A pair of studies from the Perelman School of Medicine at the University of Pennsylvania demonstrate a correlation between diabetes severity and parkinsonism, or parkinsonian tremors; and examine the caregiving differences between men and women with PD.
The findings will be presented this week at the American Academy of Neurology’s 67th Annual Meeting in Washington, D.C.
Diabetes Severity is Associated with Worse Parkinsonism
The study enrolled 1,100 subjects over the age of 55 without Parkinson’s disease or dementia from the existing Philadelphia Healthy Bran Aging cohort at the University of Pennsylvania. At baseline testing, 34 percent of subjects were found to have diabetes. A Hemoglobin A1c glucose test was performed and a diabetes severity score created that combined the presence of retinopathy, neuropathy, nephropathy and insulin dependence.
Subjects were then assessed for parkinsonian signs and cognitive impairment. The median hemoglobin A1c was 6.6 (less than 6.5 is ideal in most cases) and the median parkinsonism score was 8.3 (anything above zero is abnormal).
Higher parkinsonian scores were associated with greater diabetes severity, older age, African-American race and a past history of arthritis. Further analysis showed diabetes severity remained significantly associated with higher parkinsonian sign scores.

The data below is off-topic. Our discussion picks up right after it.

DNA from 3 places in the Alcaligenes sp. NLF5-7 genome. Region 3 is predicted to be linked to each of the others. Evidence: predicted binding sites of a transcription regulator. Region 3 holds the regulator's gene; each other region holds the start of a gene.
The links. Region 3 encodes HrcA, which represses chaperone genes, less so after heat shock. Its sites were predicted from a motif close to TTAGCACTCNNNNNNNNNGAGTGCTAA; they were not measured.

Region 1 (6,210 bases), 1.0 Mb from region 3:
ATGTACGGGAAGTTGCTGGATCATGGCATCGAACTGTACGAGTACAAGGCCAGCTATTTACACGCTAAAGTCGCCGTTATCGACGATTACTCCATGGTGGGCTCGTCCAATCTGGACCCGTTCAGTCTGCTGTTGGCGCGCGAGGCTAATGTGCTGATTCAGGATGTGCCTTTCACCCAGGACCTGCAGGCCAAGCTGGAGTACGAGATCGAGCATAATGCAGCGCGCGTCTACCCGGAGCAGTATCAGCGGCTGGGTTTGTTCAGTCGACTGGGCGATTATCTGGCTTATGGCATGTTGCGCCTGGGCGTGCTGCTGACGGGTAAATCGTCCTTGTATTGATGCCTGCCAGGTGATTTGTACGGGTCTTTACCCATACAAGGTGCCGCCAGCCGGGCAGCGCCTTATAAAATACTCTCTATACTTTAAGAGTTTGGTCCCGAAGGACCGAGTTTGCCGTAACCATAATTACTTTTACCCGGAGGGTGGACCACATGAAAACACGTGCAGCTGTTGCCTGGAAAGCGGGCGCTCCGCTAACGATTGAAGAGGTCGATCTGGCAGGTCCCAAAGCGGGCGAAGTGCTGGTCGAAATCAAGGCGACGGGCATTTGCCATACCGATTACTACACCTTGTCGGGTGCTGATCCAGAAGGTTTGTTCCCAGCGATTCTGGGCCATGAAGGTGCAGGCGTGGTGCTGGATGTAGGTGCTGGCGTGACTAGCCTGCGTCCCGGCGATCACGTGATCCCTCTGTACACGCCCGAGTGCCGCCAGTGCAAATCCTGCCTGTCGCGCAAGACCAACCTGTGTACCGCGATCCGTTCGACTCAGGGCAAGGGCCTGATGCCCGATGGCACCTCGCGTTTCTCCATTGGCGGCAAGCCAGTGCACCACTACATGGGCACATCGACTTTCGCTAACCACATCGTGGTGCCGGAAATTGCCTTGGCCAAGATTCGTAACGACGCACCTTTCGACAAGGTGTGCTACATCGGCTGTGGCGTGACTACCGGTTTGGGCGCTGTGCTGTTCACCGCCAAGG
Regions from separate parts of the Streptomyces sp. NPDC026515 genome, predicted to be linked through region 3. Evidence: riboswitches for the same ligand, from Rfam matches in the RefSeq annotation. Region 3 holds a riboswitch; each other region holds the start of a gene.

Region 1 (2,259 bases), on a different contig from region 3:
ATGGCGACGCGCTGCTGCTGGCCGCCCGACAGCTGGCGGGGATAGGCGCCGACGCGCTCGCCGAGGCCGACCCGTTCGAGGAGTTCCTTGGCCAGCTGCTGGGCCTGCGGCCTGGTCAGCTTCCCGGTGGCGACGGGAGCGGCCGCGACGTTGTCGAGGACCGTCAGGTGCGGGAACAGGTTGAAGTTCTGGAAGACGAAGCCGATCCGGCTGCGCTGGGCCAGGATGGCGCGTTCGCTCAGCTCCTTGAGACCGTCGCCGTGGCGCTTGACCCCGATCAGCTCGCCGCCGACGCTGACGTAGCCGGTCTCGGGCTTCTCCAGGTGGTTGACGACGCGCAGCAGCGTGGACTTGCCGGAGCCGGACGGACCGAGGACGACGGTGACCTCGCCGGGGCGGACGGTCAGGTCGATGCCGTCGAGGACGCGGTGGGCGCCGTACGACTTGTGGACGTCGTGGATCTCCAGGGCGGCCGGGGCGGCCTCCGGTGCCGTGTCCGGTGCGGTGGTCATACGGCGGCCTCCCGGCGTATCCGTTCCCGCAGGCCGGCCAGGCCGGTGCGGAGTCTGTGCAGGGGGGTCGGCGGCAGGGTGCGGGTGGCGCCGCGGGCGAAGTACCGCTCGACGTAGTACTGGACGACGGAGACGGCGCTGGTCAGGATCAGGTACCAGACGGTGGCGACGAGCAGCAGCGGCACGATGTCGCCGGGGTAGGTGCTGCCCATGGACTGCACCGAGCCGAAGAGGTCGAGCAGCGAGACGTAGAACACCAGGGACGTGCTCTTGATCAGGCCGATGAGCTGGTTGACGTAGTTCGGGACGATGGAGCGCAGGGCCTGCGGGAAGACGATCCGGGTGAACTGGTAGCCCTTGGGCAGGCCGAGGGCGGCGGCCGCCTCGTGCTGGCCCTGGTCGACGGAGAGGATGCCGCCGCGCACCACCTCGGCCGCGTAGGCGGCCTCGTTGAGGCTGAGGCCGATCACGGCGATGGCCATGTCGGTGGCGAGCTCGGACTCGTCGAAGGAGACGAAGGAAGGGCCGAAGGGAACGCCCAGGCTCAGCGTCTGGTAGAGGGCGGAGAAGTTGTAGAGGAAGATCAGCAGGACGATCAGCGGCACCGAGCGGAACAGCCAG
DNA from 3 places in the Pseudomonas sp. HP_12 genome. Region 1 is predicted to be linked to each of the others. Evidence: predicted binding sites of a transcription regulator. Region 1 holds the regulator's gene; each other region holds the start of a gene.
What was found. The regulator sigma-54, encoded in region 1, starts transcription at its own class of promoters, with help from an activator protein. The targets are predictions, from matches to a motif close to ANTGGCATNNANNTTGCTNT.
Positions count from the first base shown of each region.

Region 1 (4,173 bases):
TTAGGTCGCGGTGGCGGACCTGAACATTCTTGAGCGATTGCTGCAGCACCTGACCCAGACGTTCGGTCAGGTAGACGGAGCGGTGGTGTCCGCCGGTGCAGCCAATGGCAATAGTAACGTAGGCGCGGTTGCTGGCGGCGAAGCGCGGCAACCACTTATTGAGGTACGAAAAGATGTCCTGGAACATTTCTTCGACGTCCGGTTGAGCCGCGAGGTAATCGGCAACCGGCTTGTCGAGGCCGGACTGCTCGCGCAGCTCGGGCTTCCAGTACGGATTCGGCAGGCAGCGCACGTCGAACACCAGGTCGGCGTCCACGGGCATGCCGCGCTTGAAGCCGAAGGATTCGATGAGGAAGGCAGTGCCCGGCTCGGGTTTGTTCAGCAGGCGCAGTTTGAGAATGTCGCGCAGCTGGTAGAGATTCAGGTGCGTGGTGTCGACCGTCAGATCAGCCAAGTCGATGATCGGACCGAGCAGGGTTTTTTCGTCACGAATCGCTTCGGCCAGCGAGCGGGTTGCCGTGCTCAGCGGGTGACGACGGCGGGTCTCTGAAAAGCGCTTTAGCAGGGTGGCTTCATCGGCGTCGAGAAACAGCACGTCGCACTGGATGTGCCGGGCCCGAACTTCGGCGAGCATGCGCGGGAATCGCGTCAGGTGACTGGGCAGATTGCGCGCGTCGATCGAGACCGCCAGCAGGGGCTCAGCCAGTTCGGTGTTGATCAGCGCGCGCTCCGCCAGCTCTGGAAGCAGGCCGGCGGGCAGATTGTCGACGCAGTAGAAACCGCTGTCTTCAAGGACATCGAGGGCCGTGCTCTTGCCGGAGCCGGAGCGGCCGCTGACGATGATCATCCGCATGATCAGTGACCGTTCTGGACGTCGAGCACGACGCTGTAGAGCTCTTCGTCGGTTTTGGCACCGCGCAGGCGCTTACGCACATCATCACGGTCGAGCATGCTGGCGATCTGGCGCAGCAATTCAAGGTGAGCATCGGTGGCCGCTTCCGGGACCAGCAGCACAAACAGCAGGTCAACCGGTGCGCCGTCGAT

“Our study was based on emerging evidence that the presence of diabetes may increase the risk of both Parkinson’s disease and specific motor features in parkinsonism,” said Nabila Dahodwala, MD, an assistant professor of Neurology at the Perelman School of Medicine at the University of Pennsylvania and director of the National Parkinson Foundation Center of Excellence at the Parkinson’s Disease and Movement Disorders Center at Pennsylvania Hospital.
“We hypothesize that the high burden of cardiovascular risk from diabetes contributes to brain injury, which can impact cognition and parkinsonism,” explains Dahodwala. Further studies are needed to show causality between diabetes and parksonism. These could indicate that aggressive management of diabetes could provide additional motor benefit.
Source: University of Pennsylvania